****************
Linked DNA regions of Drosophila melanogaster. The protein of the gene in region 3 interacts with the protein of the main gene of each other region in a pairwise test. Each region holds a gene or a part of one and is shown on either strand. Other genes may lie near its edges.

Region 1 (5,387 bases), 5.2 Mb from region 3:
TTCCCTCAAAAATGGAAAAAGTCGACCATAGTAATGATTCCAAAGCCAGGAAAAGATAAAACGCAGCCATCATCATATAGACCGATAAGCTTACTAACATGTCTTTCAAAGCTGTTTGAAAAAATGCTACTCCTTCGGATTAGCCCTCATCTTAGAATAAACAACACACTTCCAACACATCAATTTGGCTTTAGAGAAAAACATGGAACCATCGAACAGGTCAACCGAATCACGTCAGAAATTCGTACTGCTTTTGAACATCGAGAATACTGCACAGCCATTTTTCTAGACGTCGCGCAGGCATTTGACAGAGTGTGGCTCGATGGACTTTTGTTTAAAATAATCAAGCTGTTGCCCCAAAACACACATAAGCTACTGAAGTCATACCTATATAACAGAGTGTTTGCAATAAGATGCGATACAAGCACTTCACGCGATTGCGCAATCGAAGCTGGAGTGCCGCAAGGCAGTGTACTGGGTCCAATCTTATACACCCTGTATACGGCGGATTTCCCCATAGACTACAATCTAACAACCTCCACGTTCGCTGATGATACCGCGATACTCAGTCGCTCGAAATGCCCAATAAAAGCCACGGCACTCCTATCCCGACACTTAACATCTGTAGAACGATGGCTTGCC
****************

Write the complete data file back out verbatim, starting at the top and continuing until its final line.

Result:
Linked DNA regions of Drosophila melanogaster. The protein of the gene in region 3 interacts with the protein of the main gene of each other region in a pairwise test. Each region holds a gene or a part of one and is shown on either strand. Other genes may lie near its edges.

Region 1 (5,387 bases), 5.2 Mb from region 3:
TTCCCTCAAAAATGGAAAAAGTCGACCATAGTAATGATTCCAAAGCCAGGAAAAGATAAAACGCAGCCATCATCATATAGACCGATAAGCTTACTAACATGTCTTTCAAAGCTGTTTGAAAAAATGCTACTCCTTCGGATTAGCCCTCATCTTAGAATAAACAACACACTTCCAACACATCAATTTGGCTTTAGAGAAAAACATGGAACCATCGAACAGGTCAACCGAATCACGTCAGAAATTCGTACTGCTTTTGAACATCGAGAATACTGCACAGCCATTTTTCTAGACGTCGCGCAGGCATTTGACAGAGTGTGGCTCGATGGACTTTTGTTTAAAATAATCAAGCTGTTGCCCCAAAACACACATAAGCTACTGAAGTCATACCTATATAACAGAGTGTTTGCAATAAGATGCGATACAAGCACTTCACGCGATTGCGCAATCGAAGCTGGAGTGCCGCAAGGCAGTGTACTGGGTCCAATCTTATACACCCTGTATACGGCGGATTTCCCCATAGACTACAATCTAACAACCTCCACGTTCGCTGATGATACCGCGATACTCAGTCGCTCGAAATGCCCAATAAAAGCCACGGCACTCCTATCCCGACACTTAACATCTGTAGAACGATGGCTTGCC